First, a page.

Turning back to the content of the book itself, I found it to be an easy read (because of the writing style, not the subject matter). Brittani’s sunshiny persona is obvious throughout the book and even on the front cover. The members of the gossip forum had issues with that, too (“How can an abuse victim be so happy?), and all I can say about that is… it is probably just her schtick as a YouTube personality. If she were to write a dark, dismal tale, it wouldn’t fit with the rest of her content, so she attempted to find humor in the situation. And once you are out of such a situation, you actually can see the humor, if there was any there at all. It certainly doesn’t mean that abuse is a laughing matter, just that a tale can be told from any number of perspectives. If Brittani wanted to cast it in a darker light, she definitely could have.

*But I may be biased toward the good side of Internet dating because if not for the Internet, I would never have met my husband. I mean, come on… how are two socially awkward nerds supposed to meet in real life?

Religion

Purity: Not an End in Itself

Evangelical Christians had a thing called “purity culture” back in the late 1990s and early 2000s. I’m not an evangelical, so I was never a part of that, but it had to do with spreading word about the dangers of premarital “fornication” and preserving one’s purity for marriage.

A popular book on the subject was titled I Kissed Dating Goodbye, and the author, Joshua Harris, has recently recanted his view that dating in itself is intrinsically bad. I never read the book, but upon hearing the title and reading the synopsis, I wondered how one was supposed to find a spouse if one never dated. You have to know what kind of person you’re looking for, right? And how else can one do that without dating a bunch of different people?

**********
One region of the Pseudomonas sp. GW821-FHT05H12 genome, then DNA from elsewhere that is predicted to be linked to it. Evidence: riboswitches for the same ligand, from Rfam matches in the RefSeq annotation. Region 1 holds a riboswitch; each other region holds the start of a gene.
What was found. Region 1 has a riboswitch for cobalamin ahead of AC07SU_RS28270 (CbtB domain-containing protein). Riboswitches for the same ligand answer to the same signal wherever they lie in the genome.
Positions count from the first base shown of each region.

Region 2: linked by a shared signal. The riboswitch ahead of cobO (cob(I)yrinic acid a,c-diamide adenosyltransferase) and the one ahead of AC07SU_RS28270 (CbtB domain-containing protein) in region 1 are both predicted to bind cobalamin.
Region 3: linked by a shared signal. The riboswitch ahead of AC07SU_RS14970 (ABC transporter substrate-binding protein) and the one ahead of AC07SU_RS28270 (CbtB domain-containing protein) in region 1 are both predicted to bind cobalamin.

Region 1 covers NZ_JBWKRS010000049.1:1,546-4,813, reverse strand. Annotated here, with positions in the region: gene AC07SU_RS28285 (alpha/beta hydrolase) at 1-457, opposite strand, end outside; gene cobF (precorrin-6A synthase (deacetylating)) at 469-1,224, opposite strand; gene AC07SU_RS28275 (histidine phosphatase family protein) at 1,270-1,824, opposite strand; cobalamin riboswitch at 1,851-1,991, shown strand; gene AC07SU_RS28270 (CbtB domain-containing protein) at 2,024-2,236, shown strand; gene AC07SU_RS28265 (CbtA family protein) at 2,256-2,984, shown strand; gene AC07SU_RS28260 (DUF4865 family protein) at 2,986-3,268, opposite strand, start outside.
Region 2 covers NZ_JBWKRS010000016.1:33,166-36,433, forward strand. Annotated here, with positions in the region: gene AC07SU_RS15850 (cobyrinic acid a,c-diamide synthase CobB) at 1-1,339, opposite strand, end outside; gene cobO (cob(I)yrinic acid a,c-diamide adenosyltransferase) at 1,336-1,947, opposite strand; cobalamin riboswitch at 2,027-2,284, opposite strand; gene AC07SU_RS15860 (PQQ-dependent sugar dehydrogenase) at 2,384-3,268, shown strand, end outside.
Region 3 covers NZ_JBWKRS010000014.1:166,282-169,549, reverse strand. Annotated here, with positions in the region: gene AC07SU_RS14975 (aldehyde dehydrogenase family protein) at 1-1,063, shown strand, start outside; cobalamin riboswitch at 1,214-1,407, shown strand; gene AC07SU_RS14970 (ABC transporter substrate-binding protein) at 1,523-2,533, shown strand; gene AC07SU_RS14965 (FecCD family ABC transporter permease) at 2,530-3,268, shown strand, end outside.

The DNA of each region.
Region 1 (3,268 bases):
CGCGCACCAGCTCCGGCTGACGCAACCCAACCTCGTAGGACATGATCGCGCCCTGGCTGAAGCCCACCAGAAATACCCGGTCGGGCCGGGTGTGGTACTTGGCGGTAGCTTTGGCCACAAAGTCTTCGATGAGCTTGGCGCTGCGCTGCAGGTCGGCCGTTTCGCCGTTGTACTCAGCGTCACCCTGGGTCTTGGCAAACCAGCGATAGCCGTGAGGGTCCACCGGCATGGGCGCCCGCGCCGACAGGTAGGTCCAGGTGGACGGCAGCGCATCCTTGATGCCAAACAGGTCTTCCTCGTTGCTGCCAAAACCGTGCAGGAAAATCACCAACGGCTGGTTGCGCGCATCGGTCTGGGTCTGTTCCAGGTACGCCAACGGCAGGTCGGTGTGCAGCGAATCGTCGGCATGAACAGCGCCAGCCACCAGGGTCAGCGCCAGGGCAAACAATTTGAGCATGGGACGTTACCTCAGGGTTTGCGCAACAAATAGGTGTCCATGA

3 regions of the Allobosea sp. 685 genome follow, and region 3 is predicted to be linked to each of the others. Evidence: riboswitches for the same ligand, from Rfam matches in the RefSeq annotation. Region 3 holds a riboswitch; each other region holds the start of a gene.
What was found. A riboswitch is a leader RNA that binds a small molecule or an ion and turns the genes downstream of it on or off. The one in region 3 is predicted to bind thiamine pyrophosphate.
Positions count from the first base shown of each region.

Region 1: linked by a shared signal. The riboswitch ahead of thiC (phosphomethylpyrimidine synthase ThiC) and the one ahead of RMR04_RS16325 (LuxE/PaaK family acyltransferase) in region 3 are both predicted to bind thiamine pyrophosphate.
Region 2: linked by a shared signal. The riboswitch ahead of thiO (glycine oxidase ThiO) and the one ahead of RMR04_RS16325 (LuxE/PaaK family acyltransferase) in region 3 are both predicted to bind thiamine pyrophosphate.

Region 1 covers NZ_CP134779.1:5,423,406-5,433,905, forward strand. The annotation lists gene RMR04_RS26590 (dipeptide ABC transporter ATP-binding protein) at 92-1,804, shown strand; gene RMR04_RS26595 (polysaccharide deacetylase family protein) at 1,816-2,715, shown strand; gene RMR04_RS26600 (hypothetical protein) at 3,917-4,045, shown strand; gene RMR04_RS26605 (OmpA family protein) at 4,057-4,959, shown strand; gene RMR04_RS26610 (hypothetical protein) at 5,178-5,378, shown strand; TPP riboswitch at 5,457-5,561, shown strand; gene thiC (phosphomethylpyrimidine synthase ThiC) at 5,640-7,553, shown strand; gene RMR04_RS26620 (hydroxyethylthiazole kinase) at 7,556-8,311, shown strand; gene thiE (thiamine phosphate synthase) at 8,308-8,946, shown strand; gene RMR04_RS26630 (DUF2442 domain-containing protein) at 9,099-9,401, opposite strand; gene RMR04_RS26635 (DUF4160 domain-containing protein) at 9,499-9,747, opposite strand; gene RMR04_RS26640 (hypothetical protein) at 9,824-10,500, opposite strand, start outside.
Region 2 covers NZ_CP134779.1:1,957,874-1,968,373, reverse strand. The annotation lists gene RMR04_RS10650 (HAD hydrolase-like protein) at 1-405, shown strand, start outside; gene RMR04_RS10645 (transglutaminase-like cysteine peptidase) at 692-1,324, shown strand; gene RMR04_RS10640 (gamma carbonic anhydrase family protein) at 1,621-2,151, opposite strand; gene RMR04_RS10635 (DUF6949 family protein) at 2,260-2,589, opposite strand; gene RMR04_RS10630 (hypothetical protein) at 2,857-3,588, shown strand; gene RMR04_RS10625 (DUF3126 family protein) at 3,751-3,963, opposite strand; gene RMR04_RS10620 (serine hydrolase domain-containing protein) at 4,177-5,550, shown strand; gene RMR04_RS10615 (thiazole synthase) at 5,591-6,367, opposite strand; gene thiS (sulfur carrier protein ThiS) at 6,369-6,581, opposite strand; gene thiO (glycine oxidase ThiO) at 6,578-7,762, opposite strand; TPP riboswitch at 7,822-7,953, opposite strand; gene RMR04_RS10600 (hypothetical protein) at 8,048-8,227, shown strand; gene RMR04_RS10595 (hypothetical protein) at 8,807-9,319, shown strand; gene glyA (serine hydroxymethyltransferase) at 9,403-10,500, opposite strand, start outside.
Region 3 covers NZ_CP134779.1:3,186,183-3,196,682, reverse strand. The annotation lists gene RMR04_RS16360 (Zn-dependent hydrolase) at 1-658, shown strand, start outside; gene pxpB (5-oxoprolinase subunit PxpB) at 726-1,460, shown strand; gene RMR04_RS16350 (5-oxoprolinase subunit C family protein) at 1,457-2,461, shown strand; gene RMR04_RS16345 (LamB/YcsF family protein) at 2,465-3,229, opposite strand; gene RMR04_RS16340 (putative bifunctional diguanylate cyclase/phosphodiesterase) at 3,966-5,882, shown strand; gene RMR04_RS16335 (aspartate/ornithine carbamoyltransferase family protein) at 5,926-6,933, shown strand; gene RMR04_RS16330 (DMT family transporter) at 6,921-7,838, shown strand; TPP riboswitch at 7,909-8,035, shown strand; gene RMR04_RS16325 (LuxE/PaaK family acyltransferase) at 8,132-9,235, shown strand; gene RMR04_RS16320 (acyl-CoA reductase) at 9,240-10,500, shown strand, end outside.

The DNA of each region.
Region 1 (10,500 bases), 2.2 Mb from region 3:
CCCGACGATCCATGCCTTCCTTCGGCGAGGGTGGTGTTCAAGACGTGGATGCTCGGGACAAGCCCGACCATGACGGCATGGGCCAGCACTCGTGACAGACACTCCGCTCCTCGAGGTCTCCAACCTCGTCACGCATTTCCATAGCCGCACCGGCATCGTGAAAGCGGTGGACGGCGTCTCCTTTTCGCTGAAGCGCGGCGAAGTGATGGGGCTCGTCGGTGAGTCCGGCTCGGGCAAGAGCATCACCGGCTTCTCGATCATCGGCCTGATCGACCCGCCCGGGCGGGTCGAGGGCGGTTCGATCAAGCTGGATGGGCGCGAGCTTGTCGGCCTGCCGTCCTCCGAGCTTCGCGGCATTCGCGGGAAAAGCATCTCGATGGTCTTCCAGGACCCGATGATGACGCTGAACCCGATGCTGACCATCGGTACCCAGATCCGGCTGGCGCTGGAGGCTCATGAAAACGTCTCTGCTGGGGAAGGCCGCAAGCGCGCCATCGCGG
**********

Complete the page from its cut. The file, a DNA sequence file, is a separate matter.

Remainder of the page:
I suppose the author must have advocated, in place of traditional one-on-one dating, group dates or supervised hangouts where young people get to know each other without spending too much time alone, which can lead to a loss of purity. That’s all well and good, but there are certain things that you can only know about a person when you spend time alone with him or her. People tend to behave differently when they are in a group setting. So I can understand why the book has fallen out of favor in even the eyes of its own author.

The “purity culture” made the mistake of having teenagers, especially girls, think that their entire self-worth was based on the status of their virginity. If they were virgins, they were pure and good and righteous. If they were not virgins, they were soiled and damaged and no decent guy would want them.

One can be a virgin and have the filthiest mind on the planet. On the other hand, one can be a non-virgin and be fairly innocent and of course still be an intrinsically good person. A person is more than the sum of his or her sexuality, although in high school, that can sometimes be hard to believe.

The true aim of the “purity culture” should have been on getting teenagers to understand exactly why premarital sex was bad rather than telling them that they will shrivel up and die and go to hell if they have sex. Human beings have intrinsic worth, sex is an incredibly powerful force, and honestly, when you’re in high school or even college, there are very few teenagers who are emotionally mature enough to handle the ramifications of sex.